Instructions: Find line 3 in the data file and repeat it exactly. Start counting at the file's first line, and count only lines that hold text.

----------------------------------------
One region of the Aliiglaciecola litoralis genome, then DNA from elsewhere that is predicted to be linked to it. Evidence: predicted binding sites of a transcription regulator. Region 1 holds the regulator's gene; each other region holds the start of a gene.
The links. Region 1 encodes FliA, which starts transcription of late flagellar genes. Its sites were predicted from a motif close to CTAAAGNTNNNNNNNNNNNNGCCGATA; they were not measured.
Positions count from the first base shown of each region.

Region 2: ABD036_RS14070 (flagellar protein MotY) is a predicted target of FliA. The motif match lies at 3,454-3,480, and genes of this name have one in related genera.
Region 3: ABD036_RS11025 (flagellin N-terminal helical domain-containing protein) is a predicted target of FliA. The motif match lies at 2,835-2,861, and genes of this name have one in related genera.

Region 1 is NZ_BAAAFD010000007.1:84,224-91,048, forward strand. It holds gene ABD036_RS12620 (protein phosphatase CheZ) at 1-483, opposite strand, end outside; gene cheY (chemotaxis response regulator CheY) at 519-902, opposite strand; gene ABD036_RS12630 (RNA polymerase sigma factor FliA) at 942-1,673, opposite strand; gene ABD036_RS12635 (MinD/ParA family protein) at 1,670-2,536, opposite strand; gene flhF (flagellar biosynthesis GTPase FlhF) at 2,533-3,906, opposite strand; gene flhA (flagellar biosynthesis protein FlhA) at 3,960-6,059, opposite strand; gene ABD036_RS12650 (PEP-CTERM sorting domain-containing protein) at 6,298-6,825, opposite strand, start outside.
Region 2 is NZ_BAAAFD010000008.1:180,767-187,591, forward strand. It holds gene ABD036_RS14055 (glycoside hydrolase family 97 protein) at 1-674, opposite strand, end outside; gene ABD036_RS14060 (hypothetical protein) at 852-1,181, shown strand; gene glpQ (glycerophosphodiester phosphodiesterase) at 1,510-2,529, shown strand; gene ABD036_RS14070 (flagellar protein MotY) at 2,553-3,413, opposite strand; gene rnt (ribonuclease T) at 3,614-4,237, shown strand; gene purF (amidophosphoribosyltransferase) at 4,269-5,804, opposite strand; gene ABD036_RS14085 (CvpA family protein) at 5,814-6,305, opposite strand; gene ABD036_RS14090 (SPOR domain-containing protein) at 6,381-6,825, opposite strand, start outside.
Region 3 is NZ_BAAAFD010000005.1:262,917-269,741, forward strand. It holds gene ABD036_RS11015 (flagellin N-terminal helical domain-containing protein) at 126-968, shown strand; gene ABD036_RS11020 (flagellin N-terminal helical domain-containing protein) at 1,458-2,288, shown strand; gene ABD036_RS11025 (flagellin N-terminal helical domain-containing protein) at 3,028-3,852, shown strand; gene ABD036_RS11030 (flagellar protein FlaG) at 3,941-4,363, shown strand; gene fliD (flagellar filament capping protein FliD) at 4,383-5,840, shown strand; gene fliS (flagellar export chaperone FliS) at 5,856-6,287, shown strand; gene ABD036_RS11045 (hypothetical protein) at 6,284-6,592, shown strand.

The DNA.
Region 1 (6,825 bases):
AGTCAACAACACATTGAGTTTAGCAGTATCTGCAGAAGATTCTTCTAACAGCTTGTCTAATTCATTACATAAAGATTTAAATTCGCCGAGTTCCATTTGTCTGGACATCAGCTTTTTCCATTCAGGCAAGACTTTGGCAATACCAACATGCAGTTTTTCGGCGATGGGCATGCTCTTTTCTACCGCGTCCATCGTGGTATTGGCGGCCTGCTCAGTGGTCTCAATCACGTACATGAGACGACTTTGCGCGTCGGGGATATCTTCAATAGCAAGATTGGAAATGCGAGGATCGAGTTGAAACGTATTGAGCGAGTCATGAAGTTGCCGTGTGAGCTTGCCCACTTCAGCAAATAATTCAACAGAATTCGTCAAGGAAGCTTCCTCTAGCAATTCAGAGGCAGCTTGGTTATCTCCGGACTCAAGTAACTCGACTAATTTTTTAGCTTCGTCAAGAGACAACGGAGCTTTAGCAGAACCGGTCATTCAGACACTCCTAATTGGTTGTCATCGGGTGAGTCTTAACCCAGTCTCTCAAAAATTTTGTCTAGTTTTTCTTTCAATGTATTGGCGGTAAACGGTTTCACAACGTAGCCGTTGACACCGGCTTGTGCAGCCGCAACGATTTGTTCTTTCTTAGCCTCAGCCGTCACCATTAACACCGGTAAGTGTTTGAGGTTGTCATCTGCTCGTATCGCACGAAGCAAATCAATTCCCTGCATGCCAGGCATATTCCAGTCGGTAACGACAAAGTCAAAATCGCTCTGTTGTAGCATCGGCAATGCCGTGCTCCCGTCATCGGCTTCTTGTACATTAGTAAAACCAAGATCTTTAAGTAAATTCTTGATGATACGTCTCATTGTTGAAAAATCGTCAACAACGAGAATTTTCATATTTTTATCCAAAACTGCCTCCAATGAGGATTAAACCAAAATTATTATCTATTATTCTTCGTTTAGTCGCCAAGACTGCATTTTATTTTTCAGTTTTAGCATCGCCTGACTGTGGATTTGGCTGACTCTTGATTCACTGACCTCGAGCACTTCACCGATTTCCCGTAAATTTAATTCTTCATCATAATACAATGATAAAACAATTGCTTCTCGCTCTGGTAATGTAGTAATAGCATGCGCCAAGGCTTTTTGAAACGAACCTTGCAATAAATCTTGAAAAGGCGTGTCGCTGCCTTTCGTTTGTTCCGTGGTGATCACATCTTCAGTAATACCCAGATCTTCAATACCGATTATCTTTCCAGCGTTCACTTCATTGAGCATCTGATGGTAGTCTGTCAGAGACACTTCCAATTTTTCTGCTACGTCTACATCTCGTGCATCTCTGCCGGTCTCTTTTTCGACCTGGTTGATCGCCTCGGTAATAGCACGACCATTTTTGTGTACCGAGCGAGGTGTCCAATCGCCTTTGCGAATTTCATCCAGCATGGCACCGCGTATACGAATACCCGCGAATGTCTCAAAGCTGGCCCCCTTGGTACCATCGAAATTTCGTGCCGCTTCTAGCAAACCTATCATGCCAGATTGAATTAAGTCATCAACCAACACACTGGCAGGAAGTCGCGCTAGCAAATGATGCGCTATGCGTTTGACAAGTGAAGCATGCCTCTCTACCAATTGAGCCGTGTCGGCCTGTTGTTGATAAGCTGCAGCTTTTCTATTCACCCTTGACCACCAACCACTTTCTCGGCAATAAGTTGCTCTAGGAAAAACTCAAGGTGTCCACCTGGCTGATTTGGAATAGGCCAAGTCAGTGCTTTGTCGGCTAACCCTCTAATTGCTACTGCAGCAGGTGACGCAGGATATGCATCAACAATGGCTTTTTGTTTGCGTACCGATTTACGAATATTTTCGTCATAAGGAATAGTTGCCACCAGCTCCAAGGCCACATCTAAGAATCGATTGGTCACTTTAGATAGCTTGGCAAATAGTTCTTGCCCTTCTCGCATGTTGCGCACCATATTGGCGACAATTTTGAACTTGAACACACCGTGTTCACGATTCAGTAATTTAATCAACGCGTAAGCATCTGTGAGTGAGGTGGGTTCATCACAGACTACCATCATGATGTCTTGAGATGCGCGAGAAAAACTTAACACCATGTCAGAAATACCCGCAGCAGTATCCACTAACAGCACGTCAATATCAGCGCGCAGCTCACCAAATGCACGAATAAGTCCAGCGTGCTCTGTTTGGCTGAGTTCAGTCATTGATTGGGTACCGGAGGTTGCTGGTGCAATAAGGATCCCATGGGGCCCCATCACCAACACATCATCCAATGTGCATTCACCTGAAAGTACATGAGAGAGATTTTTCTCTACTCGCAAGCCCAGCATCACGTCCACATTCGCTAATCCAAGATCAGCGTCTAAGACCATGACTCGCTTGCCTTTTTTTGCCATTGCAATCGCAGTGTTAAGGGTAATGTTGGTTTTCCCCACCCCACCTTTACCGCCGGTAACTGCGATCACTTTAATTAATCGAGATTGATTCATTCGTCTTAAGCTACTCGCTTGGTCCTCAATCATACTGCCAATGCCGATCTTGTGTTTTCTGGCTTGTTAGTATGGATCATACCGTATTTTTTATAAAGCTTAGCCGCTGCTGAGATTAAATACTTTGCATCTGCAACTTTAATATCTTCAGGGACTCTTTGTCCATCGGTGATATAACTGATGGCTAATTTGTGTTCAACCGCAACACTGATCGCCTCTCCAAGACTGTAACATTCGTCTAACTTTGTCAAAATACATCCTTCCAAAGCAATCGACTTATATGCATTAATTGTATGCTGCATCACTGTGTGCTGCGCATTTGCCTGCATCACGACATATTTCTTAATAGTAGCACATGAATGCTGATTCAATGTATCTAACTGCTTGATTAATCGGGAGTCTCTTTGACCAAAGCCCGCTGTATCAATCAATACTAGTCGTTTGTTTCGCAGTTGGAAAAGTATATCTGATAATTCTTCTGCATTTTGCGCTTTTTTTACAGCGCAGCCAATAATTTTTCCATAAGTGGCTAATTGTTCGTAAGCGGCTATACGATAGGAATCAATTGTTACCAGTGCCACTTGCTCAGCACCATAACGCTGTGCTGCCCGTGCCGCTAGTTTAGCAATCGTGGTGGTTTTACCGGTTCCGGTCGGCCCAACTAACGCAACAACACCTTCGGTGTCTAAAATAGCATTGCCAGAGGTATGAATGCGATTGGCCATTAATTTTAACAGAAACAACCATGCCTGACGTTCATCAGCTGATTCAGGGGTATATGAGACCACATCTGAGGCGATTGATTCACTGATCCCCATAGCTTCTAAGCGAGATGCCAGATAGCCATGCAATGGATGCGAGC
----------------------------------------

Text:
Positions count from the first base shown of each region.